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VietNamNews

Authorities revise aviation rules

Update: January, 11/2012 - 10:11

 

Passengers on a VietJet Air flight. The Ministry of Transport's proposal is expected to create a clear and fair competitive legal environment in the aviation industry. — VNA/VNS Photo Huy Hung
HA NOI — The Ministry of Transport has submitted to the Government two plans to bring foreign investment into the domestic aviation market.

In the first plan, any airline with overseas investors had to show that its foreign partner held no more than 49 per cent of the charter capital. A Vietnamese individual or business was required to hold the largest share and, in fact, a single foreign entity could not hold more than a 30 per cent stake.

For the second, the revised draft of Decree 76/2007/ND-CP requires that foreign interests not account for more than 30 per cent of the airline's charter capital and that a single foreign entity not make up more than 20 per cent of the charter capital. A domestic individual or business must still hold the largest share of charter capital.

The Ministry of Transport said that the second plan would limit foreign investment in the domestic aviation market but would also prevent enterprises from accumulating airlines on paper in order to sell shares for a profit.

The Civil Aviation Administration of Viet Nam said the revision of Decree 76 was necessary after four years of implementation. The new version would increase State control, create a clear and fairly competitive legal environment and build a transparent mechanism to solve any difficulties enterprises might encounter in this process.

The revised draft also stipulates that foreign workers may only comprise one-third of all employees at the airline.

In addition, the transfer of shares to foreign investors should be made only a full year after commercial flights are initiated.

In order to combat foreign airlines indirectly exploiting the domestic market by advertising their trademarks alongside local carriers, the revised draft stipulates that domestic airlines should not use the brand names or logos of other airlines.

However, in some cases it is acceptable to use a brand within a franchise or alliance, and in the context of a less than three-month aircraft lease contract.

The Ministry of Transport also proposed raising the legal capital of the aviation transport business to avoid this second scenario, as was the case with Indochina Airlines.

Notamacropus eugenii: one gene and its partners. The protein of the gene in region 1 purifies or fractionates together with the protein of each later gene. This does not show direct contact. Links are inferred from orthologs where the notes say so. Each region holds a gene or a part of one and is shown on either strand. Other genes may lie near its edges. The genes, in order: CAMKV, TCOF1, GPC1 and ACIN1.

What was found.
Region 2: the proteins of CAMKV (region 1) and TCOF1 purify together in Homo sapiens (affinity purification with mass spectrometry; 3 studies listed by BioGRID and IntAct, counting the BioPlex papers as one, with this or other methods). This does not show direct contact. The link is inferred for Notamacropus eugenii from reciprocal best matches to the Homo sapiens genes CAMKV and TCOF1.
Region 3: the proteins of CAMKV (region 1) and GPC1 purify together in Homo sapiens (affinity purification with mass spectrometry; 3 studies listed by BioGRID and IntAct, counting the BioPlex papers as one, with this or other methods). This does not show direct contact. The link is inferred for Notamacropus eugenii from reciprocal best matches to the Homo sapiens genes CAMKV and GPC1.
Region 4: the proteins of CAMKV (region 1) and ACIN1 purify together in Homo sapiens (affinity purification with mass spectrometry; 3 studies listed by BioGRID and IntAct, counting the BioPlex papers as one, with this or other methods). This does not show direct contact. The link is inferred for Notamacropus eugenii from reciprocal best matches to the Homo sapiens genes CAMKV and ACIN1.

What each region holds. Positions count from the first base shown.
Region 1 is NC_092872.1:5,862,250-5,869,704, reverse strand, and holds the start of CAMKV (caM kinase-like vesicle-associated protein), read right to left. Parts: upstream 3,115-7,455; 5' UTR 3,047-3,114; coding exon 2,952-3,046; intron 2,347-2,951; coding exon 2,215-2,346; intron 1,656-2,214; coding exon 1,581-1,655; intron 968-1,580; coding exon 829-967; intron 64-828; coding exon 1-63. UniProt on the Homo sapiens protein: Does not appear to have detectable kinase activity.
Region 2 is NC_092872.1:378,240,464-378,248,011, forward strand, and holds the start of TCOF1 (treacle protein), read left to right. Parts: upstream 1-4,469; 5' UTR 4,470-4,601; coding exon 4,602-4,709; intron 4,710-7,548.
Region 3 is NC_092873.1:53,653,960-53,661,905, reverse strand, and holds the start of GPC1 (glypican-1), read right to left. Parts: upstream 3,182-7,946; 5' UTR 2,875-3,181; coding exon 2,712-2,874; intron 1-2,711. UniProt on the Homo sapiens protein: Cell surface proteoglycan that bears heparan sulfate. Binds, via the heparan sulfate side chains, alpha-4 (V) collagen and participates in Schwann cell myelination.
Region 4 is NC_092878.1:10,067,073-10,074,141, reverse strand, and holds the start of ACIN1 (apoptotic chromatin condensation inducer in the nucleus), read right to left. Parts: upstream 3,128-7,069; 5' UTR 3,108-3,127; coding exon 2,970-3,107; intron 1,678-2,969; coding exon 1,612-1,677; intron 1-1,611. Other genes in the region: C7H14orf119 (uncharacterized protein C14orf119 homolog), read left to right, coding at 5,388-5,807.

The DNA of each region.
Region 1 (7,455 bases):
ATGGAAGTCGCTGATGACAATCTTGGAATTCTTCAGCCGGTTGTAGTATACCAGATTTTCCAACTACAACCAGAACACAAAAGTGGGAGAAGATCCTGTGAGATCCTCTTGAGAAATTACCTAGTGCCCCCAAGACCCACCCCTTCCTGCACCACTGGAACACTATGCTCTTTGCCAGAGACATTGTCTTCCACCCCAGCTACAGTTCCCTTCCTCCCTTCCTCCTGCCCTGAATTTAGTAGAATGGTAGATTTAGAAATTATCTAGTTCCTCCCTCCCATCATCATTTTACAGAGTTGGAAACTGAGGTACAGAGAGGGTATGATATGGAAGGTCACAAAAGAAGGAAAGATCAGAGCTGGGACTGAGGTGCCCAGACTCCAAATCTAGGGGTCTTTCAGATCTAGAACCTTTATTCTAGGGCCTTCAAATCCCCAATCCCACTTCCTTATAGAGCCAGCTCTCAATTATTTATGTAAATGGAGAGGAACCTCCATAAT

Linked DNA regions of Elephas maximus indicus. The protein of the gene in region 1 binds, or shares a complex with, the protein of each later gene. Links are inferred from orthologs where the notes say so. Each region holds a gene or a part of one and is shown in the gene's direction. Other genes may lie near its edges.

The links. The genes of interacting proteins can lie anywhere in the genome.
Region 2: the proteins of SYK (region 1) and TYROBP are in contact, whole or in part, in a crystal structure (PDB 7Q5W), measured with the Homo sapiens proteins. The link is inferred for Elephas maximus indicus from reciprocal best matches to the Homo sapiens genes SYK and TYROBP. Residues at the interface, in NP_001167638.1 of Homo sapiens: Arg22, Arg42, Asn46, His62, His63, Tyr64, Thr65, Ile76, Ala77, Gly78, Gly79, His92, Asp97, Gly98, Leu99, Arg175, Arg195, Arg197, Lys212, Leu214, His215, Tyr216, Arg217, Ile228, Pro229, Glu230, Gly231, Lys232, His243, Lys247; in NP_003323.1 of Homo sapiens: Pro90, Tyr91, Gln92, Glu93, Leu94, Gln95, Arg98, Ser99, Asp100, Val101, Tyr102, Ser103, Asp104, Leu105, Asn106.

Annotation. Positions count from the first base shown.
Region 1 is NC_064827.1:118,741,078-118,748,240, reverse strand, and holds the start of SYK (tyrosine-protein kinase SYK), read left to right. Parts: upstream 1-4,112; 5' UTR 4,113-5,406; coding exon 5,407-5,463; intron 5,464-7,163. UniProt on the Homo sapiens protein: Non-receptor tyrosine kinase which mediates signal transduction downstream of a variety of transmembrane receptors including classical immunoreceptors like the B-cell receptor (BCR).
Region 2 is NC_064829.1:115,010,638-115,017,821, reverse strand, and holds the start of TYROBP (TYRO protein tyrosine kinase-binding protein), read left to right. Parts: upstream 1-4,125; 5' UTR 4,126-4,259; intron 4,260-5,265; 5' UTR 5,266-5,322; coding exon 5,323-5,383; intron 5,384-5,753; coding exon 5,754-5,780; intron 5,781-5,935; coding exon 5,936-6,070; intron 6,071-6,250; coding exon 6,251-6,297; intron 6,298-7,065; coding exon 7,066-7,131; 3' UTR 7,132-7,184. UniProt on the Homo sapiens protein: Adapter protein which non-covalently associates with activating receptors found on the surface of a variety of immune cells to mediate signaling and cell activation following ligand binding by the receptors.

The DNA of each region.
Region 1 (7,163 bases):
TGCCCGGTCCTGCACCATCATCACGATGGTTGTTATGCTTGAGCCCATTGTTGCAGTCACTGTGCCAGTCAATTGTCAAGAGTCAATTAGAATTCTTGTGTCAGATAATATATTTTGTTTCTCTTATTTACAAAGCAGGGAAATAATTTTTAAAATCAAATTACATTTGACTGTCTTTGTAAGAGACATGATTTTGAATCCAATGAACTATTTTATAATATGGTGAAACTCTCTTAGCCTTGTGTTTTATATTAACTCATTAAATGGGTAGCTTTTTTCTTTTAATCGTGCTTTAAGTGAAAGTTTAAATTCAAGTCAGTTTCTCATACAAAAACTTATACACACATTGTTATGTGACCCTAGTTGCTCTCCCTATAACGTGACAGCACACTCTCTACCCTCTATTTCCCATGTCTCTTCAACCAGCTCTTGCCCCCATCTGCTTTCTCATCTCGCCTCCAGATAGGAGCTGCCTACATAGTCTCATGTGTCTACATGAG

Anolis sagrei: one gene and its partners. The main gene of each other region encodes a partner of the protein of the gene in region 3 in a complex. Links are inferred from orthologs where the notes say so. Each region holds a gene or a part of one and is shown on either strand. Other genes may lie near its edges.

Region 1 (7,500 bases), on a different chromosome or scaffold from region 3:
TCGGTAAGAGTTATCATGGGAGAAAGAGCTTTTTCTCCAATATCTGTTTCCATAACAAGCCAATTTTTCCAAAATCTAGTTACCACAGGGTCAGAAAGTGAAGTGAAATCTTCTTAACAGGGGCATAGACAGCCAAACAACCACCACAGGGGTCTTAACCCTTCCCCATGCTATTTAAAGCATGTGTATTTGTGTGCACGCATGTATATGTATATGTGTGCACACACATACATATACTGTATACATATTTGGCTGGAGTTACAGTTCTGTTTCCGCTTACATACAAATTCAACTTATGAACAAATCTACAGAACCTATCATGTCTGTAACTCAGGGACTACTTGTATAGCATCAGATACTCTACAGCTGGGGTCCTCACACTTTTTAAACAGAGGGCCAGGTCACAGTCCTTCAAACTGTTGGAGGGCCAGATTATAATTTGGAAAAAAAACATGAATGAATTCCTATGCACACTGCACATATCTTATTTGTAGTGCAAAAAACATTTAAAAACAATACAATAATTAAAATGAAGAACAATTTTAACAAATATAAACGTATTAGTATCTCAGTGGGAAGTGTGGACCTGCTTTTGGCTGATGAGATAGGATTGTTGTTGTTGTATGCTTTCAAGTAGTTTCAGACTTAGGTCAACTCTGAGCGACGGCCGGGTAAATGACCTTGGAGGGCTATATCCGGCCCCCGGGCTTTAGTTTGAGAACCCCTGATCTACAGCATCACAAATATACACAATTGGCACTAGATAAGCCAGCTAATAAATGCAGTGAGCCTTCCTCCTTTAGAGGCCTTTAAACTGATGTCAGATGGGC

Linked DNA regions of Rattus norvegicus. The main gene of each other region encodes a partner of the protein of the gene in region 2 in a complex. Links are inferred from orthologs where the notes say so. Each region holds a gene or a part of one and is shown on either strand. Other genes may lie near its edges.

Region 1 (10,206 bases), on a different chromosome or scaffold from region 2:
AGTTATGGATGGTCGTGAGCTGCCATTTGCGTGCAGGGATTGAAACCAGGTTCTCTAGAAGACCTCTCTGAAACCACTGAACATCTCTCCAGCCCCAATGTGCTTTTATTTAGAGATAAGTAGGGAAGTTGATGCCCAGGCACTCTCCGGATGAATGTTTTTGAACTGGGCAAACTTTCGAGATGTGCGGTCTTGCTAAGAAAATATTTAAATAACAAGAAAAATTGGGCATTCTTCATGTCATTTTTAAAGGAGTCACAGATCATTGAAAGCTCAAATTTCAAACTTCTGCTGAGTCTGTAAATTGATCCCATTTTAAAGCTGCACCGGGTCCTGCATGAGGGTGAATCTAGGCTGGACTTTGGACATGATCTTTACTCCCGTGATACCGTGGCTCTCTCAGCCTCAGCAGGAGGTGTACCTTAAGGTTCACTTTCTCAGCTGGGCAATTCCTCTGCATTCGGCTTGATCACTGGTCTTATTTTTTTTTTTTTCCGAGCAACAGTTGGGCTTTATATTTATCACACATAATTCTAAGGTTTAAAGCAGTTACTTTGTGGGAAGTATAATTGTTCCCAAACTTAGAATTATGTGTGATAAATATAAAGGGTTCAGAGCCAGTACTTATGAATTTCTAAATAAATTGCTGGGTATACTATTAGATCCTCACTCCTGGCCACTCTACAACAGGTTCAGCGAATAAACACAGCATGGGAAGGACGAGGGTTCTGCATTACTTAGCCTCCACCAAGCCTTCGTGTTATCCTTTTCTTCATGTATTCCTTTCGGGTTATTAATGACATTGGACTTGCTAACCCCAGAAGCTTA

Accordingly, carriers with two to 10 aircraft must possess legal capital of at least VND700 billion (US$33.5 million) before seeking to open international air routes, more than the former figure of VND500 billion. Airlines must hold at least VND300 billion ($14.4 million) in order to run domestic air routes, an increase from the old requirement of VND200 billion.

According to the Civil Aviation Administration of Viet Nam, the stricter requirements are reasonable because current input costs are increasing rapidly. The new regulations would insure that investors actually have enough financial resources to maintain and pay for the service provider.

If management agencies detect a lack of funds during the partnership, the business license will be canceled. This provision was included in the context of the recent troubles of Jetstar Pacific and Indochina Airlines, carriers that did not maintain funds and could not pay for their services.

Provisions for cancelling business license would be changed in order to shorten the time that aviation companies would be able to operate with operator certification.

The tenure of each carrier's business licence would be cut from 24 months to 18 months.

The draft additionally suggests that carriers obtain Aircraft Operator Certificates within 12 months of receiving business licences, instead of within the existing 24 months. Business licences will be revoked if carriers fail to start operations within 18 months. — VNS

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